Some European economists came up with a super-duper-hyper-revolutionary solution to the green problem…just use less energy! Crazy, right? Before we write off this idea completely, let’s break it down.

One of the big problems facing the green transition is that we must double our energy output in order to make it feasible. What if we didn’t need to ramp up output and could just cut energy usage? With all the efficiency gains we’ve made over the years, it seems like a possibility.

Unfortunately, its not that simple. With the correlation between economic activity and energy usage remaining strong, the “use less” solution loses its legs. And then you start to breakdown populations and climates and things get even harder. Sure, there are places where using less might work, but good luck getting everyone to move to Iowa…

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Hey everybody. Peter Zeihan here coming to you from San Francisco Bay where I’m cool on my heels waiting for my flight. I’ve been here for the last several days and as you might guess, I get a few more environmental themed questions in California than I do other places. The one that I got that I found most interesting, however, came from a series of economists in Europe who were talking about how the solution to the climate crisis ultimately may well be that we just need to use less.

The idea is if we’re using X number of amount of energy and that’s too much, and solar and wind and the rest are just not ready for prime time, then perhaps they didn’t stick their reputations on this. Then perhaps the only way to go is to go down. Maybe. Here’s the thing. There’s a direct correlation between economic activity and energy use.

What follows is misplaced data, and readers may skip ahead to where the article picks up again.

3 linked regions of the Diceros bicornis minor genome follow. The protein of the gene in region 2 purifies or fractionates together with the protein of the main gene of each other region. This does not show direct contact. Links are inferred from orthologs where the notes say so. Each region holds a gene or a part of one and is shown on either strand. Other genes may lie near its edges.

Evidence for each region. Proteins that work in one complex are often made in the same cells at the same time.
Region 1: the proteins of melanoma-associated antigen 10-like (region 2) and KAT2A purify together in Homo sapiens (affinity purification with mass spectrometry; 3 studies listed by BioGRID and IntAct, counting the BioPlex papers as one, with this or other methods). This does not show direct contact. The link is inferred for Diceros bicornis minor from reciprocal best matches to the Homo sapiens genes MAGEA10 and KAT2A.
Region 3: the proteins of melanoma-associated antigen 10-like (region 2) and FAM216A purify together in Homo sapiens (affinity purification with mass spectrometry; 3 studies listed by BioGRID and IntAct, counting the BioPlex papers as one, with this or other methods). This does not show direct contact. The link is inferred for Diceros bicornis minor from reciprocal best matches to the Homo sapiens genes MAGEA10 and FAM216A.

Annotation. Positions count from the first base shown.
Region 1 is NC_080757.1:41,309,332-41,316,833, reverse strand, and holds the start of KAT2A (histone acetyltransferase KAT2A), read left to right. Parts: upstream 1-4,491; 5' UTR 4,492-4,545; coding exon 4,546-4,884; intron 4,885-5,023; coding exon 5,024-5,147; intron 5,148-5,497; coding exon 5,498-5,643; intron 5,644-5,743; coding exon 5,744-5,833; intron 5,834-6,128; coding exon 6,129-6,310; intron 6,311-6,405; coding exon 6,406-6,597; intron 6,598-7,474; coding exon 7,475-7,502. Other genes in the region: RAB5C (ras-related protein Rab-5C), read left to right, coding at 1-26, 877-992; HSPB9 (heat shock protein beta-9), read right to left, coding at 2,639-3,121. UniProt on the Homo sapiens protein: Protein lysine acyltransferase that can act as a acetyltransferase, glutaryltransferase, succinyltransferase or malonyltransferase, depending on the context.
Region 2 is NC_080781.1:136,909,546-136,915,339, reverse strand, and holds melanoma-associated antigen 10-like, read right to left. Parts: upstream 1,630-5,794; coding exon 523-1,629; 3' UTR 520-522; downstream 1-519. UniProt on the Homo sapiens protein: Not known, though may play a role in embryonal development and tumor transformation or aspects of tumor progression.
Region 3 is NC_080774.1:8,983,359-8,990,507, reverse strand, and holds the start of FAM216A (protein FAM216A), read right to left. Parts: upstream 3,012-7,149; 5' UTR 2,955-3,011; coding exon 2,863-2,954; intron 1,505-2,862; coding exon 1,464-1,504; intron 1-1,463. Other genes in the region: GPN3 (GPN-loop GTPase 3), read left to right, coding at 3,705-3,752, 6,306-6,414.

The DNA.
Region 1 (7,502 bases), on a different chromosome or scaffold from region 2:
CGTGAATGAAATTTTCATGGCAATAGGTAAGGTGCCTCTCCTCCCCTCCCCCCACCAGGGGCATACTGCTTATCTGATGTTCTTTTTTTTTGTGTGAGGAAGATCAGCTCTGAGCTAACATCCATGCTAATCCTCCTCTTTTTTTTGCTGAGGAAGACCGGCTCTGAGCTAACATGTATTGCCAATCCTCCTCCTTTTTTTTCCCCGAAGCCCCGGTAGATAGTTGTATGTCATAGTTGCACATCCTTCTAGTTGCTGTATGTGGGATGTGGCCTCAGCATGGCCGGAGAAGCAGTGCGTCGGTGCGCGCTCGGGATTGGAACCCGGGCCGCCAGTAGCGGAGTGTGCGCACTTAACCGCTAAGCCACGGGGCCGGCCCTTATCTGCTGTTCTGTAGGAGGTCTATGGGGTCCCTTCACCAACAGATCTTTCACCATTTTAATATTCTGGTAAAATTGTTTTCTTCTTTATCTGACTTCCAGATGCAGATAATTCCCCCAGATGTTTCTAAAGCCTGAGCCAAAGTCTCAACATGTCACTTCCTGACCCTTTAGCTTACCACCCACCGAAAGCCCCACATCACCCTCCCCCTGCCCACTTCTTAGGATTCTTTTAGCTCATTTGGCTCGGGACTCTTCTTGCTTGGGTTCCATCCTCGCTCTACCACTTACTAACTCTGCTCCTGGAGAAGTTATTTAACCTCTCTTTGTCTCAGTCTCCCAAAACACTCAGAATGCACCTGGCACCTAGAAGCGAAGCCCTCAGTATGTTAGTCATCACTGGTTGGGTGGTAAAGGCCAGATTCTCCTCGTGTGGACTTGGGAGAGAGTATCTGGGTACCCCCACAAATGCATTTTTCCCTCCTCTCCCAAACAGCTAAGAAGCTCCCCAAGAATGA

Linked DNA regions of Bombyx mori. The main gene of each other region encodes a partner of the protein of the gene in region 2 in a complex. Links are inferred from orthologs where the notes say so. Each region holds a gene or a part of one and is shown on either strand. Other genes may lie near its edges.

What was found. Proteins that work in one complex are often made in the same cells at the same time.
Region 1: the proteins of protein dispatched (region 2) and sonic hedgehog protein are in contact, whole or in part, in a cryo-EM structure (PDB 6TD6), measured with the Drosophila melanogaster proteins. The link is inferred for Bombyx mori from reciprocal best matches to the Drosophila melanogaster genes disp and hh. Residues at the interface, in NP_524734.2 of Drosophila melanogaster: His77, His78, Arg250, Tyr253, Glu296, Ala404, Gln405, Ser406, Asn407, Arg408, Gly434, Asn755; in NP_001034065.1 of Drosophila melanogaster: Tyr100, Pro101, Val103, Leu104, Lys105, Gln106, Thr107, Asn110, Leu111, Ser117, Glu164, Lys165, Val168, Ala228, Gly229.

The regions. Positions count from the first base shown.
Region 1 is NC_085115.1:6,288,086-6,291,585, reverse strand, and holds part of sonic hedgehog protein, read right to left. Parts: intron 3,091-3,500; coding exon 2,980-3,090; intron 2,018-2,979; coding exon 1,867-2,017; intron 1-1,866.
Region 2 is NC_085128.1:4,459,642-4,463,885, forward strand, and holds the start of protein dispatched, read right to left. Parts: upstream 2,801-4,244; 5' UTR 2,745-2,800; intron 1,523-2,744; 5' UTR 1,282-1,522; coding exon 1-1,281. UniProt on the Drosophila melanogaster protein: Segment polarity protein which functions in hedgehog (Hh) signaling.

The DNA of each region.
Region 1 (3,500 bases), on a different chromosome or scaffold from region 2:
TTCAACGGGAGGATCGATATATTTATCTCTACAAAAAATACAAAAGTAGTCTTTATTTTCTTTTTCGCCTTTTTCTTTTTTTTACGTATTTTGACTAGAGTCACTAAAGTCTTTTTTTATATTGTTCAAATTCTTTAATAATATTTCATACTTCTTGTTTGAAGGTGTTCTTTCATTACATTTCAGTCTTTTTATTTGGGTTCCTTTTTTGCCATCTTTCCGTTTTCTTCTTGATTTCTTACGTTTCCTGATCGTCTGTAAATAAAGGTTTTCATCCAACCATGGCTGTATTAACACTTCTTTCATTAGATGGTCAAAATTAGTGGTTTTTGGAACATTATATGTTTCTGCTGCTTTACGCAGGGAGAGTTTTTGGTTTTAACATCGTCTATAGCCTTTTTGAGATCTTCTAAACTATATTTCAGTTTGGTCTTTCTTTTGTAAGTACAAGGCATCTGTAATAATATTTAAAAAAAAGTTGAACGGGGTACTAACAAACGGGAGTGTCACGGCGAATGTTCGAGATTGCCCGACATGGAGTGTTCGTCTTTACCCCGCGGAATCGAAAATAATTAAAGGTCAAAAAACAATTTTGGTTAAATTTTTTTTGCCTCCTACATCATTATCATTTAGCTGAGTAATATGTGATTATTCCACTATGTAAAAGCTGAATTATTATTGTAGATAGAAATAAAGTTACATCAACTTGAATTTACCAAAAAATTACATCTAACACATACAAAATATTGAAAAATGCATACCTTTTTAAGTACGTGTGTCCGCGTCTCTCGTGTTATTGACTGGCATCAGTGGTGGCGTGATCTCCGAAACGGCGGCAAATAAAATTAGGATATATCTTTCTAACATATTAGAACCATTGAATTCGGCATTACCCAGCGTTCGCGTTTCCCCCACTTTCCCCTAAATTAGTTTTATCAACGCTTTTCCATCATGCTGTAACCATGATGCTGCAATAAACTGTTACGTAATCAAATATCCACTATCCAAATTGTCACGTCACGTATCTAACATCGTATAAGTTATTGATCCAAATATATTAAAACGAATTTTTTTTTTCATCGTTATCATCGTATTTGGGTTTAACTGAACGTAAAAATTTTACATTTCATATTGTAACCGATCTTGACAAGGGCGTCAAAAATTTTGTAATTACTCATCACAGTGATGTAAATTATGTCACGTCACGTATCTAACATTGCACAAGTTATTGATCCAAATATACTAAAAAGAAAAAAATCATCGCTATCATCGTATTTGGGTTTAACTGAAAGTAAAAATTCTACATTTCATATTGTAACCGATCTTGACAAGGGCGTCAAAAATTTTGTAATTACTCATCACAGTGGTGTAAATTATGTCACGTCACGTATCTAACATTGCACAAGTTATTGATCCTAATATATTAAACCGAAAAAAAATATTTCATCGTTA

So while you can make efficiency gains, they tend to be incremental. We have made a lot of those over the last 30 years, things like ovens and dishwashers and refrigerators use about about half the energy that they did back in the nineties, but that’s a relatively small fry. The real issue has to do with location. If you’re living in a place where climate control is required for daily life, I mean, you’re it’s really hard to use less.

So let me kind of give you an example here that puts some numbers behind us. If you go back to World War Two, the populations of Iowa, Minnesota and Florida were all between two and 3 million. But if you fast forward to today, Florida has over 21 million. Minnesota has about six, and I was still below three. The difference is climate.

Say what you will about the Midwest. It tends to have summers and not too oppressively hot winters that are not too oppressively cold. And so if you’re in the middle of it, like in Iowa, climate control is nice to have, but it’s not required for modern life in the same way that it might be, say, in hot, humid Florida or frigid, frigid, frigid Minnesota.

But once the Minnesotans could have heat and once the Floridians could have air conditioning, the math changed. Well, that means that living in these places generates a lot of energy demand in order to get the concentrations of populations and the economic activity we have now. So to those economists, I could say this, you know, yes, we could all use less, but that would mean that we all have to move to Iowa.

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